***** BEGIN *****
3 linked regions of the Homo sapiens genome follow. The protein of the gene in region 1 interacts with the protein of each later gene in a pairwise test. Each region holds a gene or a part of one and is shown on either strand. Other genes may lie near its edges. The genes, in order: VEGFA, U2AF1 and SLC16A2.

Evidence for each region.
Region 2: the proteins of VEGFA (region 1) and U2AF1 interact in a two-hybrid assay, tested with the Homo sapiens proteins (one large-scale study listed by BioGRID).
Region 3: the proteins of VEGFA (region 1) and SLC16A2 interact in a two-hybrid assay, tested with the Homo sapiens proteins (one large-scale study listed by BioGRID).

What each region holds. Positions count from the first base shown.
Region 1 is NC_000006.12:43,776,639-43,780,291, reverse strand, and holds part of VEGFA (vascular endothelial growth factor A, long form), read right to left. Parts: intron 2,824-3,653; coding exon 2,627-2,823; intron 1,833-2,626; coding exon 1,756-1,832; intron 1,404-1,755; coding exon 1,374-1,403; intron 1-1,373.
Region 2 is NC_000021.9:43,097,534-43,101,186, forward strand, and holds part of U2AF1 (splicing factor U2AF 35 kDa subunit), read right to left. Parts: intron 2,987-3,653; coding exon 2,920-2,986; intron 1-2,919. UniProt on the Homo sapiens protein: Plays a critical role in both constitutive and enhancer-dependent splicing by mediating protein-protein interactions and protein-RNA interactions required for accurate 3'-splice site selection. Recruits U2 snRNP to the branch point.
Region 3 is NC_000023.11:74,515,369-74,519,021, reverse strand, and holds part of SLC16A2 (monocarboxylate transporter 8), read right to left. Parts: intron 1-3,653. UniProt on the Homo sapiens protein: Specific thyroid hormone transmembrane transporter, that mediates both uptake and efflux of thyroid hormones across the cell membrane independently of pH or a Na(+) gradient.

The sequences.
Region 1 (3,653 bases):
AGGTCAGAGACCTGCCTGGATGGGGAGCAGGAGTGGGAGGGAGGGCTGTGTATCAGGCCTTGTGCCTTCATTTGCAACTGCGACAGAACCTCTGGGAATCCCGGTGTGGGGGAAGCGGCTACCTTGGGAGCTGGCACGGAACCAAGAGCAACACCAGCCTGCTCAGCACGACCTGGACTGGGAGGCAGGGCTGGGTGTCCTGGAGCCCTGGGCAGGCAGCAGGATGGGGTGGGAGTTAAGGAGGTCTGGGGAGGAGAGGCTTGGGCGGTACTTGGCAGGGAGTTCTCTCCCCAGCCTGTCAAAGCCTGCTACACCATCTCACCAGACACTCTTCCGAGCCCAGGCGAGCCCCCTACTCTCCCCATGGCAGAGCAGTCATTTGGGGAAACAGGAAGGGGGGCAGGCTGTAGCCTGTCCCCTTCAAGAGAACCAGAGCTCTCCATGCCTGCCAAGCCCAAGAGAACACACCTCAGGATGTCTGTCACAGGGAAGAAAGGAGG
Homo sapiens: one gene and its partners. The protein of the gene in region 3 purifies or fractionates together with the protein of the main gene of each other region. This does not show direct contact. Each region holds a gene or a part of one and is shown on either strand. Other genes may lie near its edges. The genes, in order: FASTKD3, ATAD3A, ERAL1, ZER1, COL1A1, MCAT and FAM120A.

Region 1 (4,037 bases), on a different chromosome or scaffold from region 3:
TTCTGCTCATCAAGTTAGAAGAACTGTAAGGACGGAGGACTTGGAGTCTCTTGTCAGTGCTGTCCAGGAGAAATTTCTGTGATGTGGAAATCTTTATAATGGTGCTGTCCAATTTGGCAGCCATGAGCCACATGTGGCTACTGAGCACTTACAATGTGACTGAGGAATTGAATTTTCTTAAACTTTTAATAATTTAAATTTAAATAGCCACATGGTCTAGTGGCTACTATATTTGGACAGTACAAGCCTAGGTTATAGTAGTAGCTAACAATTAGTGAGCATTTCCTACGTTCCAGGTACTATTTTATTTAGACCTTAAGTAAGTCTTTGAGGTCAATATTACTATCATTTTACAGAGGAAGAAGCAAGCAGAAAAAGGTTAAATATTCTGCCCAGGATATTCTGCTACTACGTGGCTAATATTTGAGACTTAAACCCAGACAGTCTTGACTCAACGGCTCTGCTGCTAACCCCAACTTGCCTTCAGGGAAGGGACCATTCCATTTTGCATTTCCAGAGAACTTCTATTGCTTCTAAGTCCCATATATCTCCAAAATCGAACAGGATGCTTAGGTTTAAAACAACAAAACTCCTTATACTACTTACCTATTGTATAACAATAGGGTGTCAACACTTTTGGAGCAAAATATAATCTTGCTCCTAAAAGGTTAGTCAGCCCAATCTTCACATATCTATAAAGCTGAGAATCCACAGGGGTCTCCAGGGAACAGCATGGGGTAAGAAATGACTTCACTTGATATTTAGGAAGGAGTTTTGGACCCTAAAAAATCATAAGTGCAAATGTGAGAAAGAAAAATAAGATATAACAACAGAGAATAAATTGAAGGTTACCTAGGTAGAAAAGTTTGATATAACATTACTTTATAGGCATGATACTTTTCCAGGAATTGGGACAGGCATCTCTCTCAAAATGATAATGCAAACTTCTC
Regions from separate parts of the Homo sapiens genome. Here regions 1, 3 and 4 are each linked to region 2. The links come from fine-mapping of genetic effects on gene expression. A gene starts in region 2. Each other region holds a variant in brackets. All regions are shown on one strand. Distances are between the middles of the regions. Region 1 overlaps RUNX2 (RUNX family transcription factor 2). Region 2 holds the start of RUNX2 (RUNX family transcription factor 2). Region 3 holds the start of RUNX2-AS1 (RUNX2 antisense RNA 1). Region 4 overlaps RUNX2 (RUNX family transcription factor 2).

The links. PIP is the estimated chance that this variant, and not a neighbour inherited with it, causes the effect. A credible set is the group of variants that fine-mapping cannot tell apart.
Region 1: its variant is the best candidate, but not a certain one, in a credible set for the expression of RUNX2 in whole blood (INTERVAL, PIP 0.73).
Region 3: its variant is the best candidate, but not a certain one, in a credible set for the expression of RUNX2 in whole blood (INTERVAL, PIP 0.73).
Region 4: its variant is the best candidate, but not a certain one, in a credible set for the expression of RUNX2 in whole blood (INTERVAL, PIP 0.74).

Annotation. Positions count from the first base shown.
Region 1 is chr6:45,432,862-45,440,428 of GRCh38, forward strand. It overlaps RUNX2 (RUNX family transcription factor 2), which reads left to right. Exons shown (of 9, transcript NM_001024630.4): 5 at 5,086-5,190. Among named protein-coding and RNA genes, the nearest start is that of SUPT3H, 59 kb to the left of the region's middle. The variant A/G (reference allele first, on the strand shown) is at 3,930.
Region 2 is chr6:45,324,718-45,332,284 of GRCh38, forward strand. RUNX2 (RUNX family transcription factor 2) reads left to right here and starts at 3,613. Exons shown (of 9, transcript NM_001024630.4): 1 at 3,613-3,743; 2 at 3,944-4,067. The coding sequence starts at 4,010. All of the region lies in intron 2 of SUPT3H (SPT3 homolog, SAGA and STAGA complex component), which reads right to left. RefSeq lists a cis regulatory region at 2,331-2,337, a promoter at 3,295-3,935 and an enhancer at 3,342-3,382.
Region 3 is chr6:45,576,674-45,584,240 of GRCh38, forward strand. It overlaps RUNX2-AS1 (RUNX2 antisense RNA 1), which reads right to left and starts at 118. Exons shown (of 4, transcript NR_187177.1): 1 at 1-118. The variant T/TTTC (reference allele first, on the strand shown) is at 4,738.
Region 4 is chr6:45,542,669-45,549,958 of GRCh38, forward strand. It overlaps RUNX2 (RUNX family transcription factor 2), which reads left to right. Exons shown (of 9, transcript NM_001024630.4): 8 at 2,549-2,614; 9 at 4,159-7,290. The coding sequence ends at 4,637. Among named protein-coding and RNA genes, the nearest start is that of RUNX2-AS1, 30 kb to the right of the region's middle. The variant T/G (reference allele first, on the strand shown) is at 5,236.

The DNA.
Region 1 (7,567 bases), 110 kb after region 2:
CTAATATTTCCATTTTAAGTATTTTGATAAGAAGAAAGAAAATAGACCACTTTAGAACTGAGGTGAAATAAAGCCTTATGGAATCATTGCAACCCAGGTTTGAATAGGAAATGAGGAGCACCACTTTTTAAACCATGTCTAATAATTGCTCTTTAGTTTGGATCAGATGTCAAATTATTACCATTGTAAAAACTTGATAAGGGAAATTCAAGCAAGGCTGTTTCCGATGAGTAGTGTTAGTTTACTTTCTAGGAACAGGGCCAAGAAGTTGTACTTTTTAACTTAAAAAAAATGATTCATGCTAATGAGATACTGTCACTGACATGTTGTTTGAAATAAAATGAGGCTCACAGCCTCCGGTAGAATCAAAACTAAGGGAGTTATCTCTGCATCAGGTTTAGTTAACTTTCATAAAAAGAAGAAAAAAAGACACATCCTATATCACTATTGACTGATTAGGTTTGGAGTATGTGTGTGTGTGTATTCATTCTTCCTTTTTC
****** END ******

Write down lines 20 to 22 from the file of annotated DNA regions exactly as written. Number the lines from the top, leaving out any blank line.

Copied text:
Annotation. Positions count from the first base shown.
Region 1 is chr6:45,432,862-45,440,428 of GRCh38, forward strand. It overlaps RUNX2 (RUNX family transcription factor 2), which reads left to right. Exons shown (of 9, transcript NM_001024630.4): 5 at 5,086-5,190. Among named protein-coding and RNA genes, the nearest start is that of SUPT3H, 59 kb to the left of the region's middle. The variant A/G (reference allele first, on the strand shown) is at 3,930.
Region 2 is chr6:45,324,718-45,332,284 of GRCh38, forward strand. RUNX2 (RUNX family transcription factor 2) reads left to right here and starts at 3,613. Exons shown (of 9, transcript NM_001024630.4): 1 at 3,613-3,743; 2 at 3,944-4,067. The coding sequence starts at 4,010. All of the region lies in intron 2 of SUPT3H (SPT3 homolog, SAGA and STAGA complex component), which reads right to left. RefSeq lists a cis regulatory region at 2,331-2,337, a promoter at 3,295-3,935 and an enhancer at 3,342-3,382.